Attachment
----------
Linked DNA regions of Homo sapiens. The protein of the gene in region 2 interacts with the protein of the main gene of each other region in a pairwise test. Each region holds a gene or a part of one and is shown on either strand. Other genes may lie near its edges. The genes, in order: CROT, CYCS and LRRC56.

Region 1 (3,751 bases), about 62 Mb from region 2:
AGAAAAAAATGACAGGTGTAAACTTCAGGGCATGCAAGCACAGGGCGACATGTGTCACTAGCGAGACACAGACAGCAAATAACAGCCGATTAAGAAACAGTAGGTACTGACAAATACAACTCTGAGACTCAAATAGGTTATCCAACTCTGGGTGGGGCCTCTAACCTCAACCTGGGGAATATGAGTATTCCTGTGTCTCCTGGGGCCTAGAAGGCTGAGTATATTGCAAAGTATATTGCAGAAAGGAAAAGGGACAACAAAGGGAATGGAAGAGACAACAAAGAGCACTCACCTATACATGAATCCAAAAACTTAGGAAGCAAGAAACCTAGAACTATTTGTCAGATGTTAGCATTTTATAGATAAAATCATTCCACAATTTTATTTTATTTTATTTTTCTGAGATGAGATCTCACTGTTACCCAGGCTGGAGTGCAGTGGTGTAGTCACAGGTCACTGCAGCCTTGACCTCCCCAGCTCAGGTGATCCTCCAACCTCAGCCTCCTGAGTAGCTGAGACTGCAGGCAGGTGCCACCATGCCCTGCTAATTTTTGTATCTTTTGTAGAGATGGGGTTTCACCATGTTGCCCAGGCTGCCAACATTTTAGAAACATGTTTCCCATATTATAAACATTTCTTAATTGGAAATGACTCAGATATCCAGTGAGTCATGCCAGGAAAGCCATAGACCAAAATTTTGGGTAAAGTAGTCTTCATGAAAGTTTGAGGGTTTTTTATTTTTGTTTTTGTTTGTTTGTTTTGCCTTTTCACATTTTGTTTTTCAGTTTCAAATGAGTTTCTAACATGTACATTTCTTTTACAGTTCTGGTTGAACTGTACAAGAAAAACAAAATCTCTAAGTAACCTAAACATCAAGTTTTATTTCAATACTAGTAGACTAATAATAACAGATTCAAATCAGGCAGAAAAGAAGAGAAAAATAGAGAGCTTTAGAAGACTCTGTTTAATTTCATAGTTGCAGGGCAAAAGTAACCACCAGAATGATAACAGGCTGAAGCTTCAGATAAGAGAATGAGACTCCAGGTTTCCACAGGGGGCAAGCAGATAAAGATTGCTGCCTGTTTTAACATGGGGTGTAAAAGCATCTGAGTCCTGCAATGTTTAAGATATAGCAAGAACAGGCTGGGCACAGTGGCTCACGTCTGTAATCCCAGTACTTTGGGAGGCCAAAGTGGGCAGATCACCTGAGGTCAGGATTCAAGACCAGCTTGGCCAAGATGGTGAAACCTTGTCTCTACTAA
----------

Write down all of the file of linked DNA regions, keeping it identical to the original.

Linked DNA regions of Homo sapiens. The protein of the gene in region 2 interacts with the protein of the main gene of each other region in a pairwise test. Each region holds a gene or a part of one and is shown on either strand. Other genes may lie near its edges. The genes, in order: CROT, CYCS and LRRC56.

Region 1 (3,751 bases), about 62 Mb from region 2:
AGAAAAAAATGACAGGTGTAAACTTCAGGGCATGCAAGCACAGGGCGACATGTGTCACTAGCGAGACACAGACAGCAAATAACAGCCGATTAAGAAACAGTAGGTACTGACAAATACAACTCTGAGACTCAAATAGGTTATCCAACTCTGGGTGGGGCCTCTAACCTCAACCTGGGGAATATGAGTATTCCTGTGTCTCCTGGGGCCTAGAAGGCTGAGTATATTGCAAAGTATATTGCAGAAAGGAAAAGGGACAACAAAGGGAATGGAAGAGACAACAAAGAGCACTCACCTATACATGAATCCAAAAACTTAGGAAGCAAGAAACCTAGAACTATTTGTCAGATGTTAGCATTTTATAGATAAAATCATTCCACAATTTTATTTTATTTTATTTTTCTGAGATGAGATCTCACTGTTACCCAGGCTGGAGTGCAGTGGTGTAGTCACAGGTCACTGCAGCCTTGACCTCCCCAGCTCAGGTGATCCTCCAACCTCAGCCTCCTGAGTAGCTGAGACTGCAGGCAGGTGCCACCATGCCCTGCTAATTTTTGTATCTTTTGTAGAGATGGGGTTTCACCATGTTGCCCAGGCTGCCAACATTTTAGAAACATGTTTCCCATATTATAAACATTTCTTAATTGGAAATGACTCAGATATCCAGTGAGTCATGCCAGGAAAGCCATAGACCAAAATTTTGGGTAAAGTAGTCTTCATGAAAGTTTGAGGGTTTTTTATTTTTGTTTTTGTTTGTTTGTTTTGCCTTTTCACATTTTGTTTTTCAGTTTCAAATGAGTTTCTAACATGTACATTTCTTTTACAGTTCTGGTTGAACTGTACAAGAAAAACAAAATCTCTAAGTAACCTAAACATCAAGTTTTATTTCAATACTAGTAGACTAATAATAACAGATTCAAATCAGGCAGAAAAGAAGAGAAAAATAGAGAGCTTTAGAAGACTCTGTTTAATTTCATAGTTGCAGGGCAAAAGTAACCACCAGAATGATAACAGGCTGAAGCTTCAGATAAGAGAATGAGACTCCAGGTTTCCACAGGGGGCAAGCAGATAAAGATTGCTGCCTGTTTTAACATGGGGTGTAAAAGCATCTGAGTCCTGCAATGTTTAAGATATAGCAAGAACAGGCTGGGCACAGTGGCTCACGTCTGTAATCCCAGTACTTTGGGAGGCCAAAGTGGGCAGATCACCTGAGGTCAGGATTCAAGACCAGCTTGGCCAAGATGGTGAAACCTTGTCTCTACTAA